This being Germany, the classification of a Fernradweg is a very detailed thing.
Firstly, and logically, it has to be long. The German Cycling Club specifies that a route has to be at least 150 kilometres in length to qualify as a Fernradweg.
(article continues below)
See also on The Local:
They also have to be well sign-posted, not have too much vehicular traffic. but at the same time well enough maintained so that one can cycle the whole route.
Other specifications are that they are two metres wide at all points and that there are plenty of opportunities to find a hostel or camping spot.
All told, there are an estimated 40,000 kilometres of long distance bike paths in Germany. So you're not likely to have to repeat a route any time soon if you don’t want to.
We’ve picked out 10 routes that look particularly unique.
The Altmühltal Radweg
Cyclists in northern Bavaria. Photo: DPA
This route (also known as the Altmühlweg) winds along the Altmühl river in Bavaria and stops off at Rothenburg ob der Tauber, one of the best preserved medieval towns in Germany.
A particular highlight of this 250-kilometre tour is the stretch through the narrow lower Altmühl valley. It cuts through the hills of Franconian Jura, whose steep slopes feature several weird rock formations.
Opened in 1979, the Altmühlweg is one of the oldest and most popular Fernradwege in Germany.
Bodensee to Königssee Radweg
If you like mountains and you love lakes, then this is the tour for you.
Stretching between Germany’s largest lake, the Bodensee, and unquestionably its most beautiful, the Königssee, this route guarantees scenery galore.
Starting in Lindau, the path crosses the Allgäu before running along the edge of the Alps. Along the 430 kilometre route you’ll pass by the Chiemsee with its famous palace before heading towards Königssee, nestled underneath the monstrous Watzmann mountain.
First opened in 1992, the Fehnroute is a circular, 173 kilometre cycle path in the state of Lower Saxony.
It is marked out by the fact that there are very few features in the landscape at all, making it ideal for those seeking a gentle ride.
But fear not, there are impressive sites along the way. This route crosses several canals, where you will get to cross small wooden drawbridges. You’ll also see windmills, red brick churches and wild moors.
Baltic Coast Cycle Path
The Ostseeküsten Radweg stretches along the coastline of the Baltic Sea between the cities of Flensburg and Lübeck in the state of Schleswig-Holstein.
One of the most popular routes in the country, it promises spectacular sea views throughout the trip. And when you need a bit of sustenance, there are shacks selling Fishbrötchen dotted along the route.
In the summer you'll have ample chance to stop off at beaches, such as the sands of Travermünde, for a cooling swim.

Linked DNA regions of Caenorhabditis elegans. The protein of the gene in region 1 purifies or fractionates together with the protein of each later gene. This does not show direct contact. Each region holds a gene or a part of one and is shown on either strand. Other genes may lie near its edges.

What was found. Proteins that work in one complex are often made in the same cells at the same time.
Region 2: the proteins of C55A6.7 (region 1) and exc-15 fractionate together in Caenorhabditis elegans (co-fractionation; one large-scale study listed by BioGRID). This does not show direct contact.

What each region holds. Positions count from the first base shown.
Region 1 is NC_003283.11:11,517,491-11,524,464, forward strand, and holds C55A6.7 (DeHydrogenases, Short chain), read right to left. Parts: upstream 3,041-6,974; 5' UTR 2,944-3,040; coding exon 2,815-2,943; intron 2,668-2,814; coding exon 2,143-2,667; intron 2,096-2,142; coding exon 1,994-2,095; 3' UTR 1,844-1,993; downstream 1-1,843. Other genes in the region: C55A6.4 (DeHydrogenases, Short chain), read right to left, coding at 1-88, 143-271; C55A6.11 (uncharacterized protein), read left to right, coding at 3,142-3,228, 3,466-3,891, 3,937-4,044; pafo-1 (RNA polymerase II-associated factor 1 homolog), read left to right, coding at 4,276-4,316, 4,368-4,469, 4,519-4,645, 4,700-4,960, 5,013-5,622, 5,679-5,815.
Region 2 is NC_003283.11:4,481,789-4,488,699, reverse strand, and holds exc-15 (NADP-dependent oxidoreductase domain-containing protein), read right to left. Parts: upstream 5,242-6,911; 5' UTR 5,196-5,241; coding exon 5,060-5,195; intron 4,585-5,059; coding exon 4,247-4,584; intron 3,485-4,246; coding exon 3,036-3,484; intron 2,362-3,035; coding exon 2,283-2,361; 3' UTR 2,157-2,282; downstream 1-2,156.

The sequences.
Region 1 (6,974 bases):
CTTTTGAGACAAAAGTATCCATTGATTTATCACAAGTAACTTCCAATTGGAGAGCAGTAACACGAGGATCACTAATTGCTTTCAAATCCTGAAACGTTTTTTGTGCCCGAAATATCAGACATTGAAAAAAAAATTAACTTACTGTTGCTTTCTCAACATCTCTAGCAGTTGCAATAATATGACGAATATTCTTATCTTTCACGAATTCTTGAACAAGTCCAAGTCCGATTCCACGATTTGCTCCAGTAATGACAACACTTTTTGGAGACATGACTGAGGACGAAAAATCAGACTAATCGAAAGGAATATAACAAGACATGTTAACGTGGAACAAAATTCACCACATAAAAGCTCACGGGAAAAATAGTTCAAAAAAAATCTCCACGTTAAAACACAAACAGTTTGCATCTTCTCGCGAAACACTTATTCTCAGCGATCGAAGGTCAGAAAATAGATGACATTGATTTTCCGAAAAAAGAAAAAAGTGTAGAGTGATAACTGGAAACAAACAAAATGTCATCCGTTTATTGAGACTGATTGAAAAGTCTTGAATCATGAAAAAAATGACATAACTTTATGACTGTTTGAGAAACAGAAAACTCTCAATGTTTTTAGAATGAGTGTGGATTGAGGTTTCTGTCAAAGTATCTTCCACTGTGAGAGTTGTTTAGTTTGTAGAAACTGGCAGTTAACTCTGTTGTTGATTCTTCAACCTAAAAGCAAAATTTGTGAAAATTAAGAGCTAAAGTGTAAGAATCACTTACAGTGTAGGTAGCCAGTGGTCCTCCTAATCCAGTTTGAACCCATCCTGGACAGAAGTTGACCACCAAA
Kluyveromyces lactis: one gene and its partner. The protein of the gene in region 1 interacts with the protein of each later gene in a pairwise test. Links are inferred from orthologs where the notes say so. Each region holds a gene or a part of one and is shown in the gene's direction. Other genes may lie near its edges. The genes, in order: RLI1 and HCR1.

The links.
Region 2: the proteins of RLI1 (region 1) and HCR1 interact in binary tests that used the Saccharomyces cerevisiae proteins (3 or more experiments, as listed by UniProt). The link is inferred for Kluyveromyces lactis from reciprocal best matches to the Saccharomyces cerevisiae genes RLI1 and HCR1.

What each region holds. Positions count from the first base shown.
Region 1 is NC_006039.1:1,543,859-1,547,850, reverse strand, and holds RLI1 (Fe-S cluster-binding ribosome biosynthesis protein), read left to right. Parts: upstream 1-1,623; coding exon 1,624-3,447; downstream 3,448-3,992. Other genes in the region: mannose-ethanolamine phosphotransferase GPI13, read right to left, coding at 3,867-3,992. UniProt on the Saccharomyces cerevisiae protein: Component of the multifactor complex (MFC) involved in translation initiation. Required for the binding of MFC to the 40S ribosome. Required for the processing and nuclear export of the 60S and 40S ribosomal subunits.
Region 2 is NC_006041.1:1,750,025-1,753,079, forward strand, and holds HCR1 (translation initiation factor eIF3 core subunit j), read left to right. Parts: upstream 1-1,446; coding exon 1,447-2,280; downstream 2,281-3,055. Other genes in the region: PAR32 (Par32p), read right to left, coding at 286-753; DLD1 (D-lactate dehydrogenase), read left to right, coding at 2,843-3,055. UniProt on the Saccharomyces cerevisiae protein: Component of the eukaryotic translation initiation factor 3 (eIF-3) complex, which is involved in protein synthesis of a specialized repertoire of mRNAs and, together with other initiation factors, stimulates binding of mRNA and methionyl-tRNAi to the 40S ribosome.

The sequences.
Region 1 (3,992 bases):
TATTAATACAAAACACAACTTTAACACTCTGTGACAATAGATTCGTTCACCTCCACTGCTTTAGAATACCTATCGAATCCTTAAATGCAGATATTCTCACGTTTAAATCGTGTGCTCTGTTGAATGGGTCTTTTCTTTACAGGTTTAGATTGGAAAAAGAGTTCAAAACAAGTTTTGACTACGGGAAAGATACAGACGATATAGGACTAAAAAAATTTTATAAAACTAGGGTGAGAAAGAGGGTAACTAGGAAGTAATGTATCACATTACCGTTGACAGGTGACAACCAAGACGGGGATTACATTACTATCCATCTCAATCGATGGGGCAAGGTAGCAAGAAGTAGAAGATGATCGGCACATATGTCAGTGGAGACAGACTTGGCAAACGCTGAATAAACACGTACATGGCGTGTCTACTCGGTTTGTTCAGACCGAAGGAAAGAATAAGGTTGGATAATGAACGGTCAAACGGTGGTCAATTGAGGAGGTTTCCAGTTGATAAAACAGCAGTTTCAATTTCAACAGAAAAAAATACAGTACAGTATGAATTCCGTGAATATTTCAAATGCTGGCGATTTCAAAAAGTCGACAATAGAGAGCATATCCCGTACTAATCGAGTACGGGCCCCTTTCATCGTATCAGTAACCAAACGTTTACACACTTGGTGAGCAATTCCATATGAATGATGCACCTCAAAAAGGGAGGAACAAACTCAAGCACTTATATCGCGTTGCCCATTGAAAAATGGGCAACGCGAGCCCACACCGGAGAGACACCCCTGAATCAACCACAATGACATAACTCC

This cycle path through the Mosel wine region – famed for its Rieslings – is broken down into ten stages, giving cyclists plenty of time for a detour into one of the idyllic wine villages along the route.
It follows the river Mosel river from a starting point in Perl to the finishing line in Koblenz. Be prepared for picturesque Fachwerk houses, castles atop wooded hillocks, and more wine than it is probably sensible to drink on a bike tour.
The 100 palaces route
Taking you through Münsterland and the Tecklenburger Land near the Dutch border, the 100 palace route offers 960 kilometres of cycling and well over a century of castles, palaces, manor houses, farmsteads and other monuments.
This circular tour inside the borders of Brandenburg boasts of being the longest of all the Fernradwege in Germany.
As you can imagine, given the length of the tour, it takes you through just about every town that is worth seeing in the forested state.
From Templin in the beautiful Uckermark down to Cottbus in the coal mining region of the south, after completing this route you'll know Brandenburg like the back of your hand.
Ever fancied travelling the entire length of one of the longest rivers in Germany? With the Elbe Cycle route you can do exactly that along the 1,200 kilometre Elbe.
The route actually starts in the Giant Mountains in the Czech Republic, before winding down through the Elbsandsteingebirge. It then takes you through four German states (including a cycle through Hamburg) before arriving at the mouth of the Elbe in Cuxhaven.
Along the way you’ll pass through four UNESCO world heritage sites including a relatively new member of that veritable list – the Speicherstadt in Hamburg.
It has been voted Germany’s best Fernradweg an incredible 13 times by the members of the German Cycling Club. Not to be missed.
Limes Cycle Route
A rebuilt Roman gateway at the Limes. Photo: DPA
This one is for the history buffs. The Limes is the ancient Roman wall built between the rivers Rhine and Danube to keep the Germanic tribes out of their empire.
The 818 kilometre bike path follows the fortification along a stretch of the UNESCO World Heritage Site, which is also the longest ancient monument in Europe. There is plenty of history to dig your teeth into, including ruins and rebuilt fortresses.
The route passes through four states and several nature reserves. It is also quite hilly, thus demanding a good level of fitness.
The Berlin Wall Trail
Another one for those interested in history, albeit that of a more modern variety than the Limes: the Berlin Wall tour does what it says on the tin. It takes you along the route of the Wall, a surprisingly long 160 kilometres.
Along the way you can stop at information points to learn about daring escape attempts and the life of GDR border guards.